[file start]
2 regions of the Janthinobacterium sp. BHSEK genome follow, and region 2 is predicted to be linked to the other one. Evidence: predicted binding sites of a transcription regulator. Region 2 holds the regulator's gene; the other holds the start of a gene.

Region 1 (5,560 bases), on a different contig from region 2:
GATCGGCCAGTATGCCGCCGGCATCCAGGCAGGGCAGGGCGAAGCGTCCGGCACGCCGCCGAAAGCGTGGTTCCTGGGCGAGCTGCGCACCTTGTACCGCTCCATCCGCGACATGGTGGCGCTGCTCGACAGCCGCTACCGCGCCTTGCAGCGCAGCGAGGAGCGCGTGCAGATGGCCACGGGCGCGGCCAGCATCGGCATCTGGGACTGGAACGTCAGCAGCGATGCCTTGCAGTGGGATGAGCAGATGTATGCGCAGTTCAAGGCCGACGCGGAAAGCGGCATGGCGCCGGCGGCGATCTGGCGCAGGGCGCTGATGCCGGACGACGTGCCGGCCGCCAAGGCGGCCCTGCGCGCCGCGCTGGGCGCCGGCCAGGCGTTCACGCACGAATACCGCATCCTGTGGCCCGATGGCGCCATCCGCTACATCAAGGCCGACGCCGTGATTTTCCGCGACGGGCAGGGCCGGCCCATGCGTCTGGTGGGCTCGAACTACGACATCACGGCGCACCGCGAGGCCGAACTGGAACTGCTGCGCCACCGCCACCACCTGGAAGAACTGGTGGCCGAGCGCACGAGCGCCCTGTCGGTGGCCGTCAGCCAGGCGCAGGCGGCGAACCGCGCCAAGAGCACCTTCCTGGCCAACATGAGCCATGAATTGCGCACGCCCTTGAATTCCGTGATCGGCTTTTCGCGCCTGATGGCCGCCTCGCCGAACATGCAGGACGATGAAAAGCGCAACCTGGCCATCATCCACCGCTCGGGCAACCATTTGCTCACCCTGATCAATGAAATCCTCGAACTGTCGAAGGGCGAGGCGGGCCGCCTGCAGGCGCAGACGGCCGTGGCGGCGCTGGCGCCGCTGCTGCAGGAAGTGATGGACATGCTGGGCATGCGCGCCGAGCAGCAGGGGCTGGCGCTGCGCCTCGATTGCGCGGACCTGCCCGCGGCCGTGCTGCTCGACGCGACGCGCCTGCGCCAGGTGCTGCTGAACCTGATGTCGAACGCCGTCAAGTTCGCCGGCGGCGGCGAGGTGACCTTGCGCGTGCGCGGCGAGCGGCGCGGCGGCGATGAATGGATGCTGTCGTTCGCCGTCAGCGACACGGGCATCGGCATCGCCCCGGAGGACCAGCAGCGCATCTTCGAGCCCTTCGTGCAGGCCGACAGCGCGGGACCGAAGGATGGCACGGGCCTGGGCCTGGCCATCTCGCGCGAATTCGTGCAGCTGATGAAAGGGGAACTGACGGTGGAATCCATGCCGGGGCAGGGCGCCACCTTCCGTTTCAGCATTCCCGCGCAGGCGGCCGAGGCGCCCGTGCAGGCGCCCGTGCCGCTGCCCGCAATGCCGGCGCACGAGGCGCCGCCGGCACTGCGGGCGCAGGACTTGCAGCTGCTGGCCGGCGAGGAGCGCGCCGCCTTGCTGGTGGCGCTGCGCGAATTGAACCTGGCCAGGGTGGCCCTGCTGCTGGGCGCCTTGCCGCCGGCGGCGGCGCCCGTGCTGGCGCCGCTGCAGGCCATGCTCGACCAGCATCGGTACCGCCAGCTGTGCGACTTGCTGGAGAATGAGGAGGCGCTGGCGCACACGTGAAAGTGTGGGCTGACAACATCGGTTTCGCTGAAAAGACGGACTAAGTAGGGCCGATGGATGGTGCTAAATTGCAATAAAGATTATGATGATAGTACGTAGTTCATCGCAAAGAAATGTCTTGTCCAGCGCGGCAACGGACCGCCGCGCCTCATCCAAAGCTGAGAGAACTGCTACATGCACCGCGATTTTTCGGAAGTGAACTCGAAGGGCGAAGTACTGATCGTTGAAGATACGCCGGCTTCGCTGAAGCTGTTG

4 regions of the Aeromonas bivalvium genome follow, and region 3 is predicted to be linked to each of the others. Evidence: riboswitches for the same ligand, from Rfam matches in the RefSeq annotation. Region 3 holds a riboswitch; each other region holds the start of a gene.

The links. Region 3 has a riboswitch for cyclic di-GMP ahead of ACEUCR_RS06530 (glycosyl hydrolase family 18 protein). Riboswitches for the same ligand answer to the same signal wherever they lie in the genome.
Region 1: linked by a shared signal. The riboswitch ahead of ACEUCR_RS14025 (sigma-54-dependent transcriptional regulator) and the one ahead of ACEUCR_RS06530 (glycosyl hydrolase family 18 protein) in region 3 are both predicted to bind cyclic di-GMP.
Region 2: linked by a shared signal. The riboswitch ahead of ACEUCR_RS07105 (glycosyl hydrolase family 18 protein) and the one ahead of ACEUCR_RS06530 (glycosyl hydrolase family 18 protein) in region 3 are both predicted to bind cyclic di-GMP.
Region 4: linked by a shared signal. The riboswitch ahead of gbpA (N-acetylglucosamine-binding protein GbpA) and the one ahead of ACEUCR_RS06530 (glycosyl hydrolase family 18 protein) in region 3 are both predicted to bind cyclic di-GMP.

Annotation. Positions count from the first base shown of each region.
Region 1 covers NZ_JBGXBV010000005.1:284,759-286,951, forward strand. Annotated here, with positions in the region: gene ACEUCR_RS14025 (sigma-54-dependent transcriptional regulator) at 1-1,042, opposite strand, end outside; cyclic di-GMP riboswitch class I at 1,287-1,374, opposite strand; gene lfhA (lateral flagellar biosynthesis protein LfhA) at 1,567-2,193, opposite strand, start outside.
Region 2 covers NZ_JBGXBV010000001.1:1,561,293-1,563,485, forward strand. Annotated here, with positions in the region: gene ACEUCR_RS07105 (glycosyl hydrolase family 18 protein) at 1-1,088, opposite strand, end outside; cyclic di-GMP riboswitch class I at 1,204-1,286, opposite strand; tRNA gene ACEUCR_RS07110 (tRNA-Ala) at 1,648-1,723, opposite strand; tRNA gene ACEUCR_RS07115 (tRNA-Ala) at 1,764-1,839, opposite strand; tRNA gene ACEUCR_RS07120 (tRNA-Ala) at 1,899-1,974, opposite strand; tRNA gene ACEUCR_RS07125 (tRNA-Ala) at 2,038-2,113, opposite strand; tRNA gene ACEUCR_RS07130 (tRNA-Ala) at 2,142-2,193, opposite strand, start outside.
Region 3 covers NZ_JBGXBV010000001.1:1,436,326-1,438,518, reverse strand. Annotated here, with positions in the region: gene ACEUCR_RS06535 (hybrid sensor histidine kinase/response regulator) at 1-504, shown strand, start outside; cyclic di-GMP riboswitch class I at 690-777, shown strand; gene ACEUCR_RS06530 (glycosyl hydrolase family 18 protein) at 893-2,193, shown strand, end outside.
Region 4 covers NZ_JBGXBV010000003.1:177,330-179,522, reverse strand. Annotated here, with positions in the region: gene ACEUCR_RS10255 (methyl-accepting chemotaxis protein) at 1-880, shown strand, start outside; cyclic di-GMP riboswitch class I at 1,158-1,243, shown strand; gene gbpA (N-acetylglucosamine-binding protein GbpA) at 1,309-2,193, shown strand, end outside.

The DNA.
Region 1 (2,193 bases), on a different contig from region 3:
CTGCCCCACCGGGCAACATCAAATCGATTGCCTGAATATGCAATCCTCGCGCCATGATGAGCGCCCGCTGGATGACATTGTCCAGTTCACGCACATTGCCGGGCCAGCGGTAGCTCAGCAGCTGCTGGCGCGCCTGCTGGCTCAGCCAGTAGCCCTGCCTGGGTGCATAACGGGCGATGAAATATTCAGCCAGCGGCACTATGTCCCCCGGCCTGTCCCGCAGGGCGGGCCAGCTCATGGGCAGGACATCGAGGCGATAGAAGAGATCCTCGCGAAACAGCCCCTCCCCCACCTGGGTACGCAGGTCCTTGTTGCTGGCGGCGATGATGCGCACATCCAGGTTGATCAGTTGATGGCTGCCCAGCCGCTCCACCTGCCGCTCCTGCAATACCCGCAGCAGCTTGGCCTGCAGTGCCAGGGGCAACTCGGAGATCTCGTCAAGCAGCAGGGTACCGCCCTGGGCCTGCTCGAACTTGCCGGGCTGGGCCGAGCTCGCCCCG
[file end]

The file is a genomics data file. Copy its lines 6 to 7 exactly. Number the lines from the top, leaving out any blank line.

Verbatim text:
Region 1: linked by a shared signal. The riboswitch ahead of ACEUCR_RS14025 (sigma-54-dependent transcriptional regulator) and the one ahead of ACEUCR_RS06530 (glycosyl hydrolase family 18 protein) in region 3 are both predicted to bind cyclic di-GMP.
Region 2: linked by a shared signal. The riboswitch ahead of ACEUCR_RS07105 (glycosyl hydrolase family 18 protein) and the one ahead of ACEUCR_RS06530 (glycosyl hydrolase family 18 protein) in region 3 are both predicted to bind cyclic di-GMP.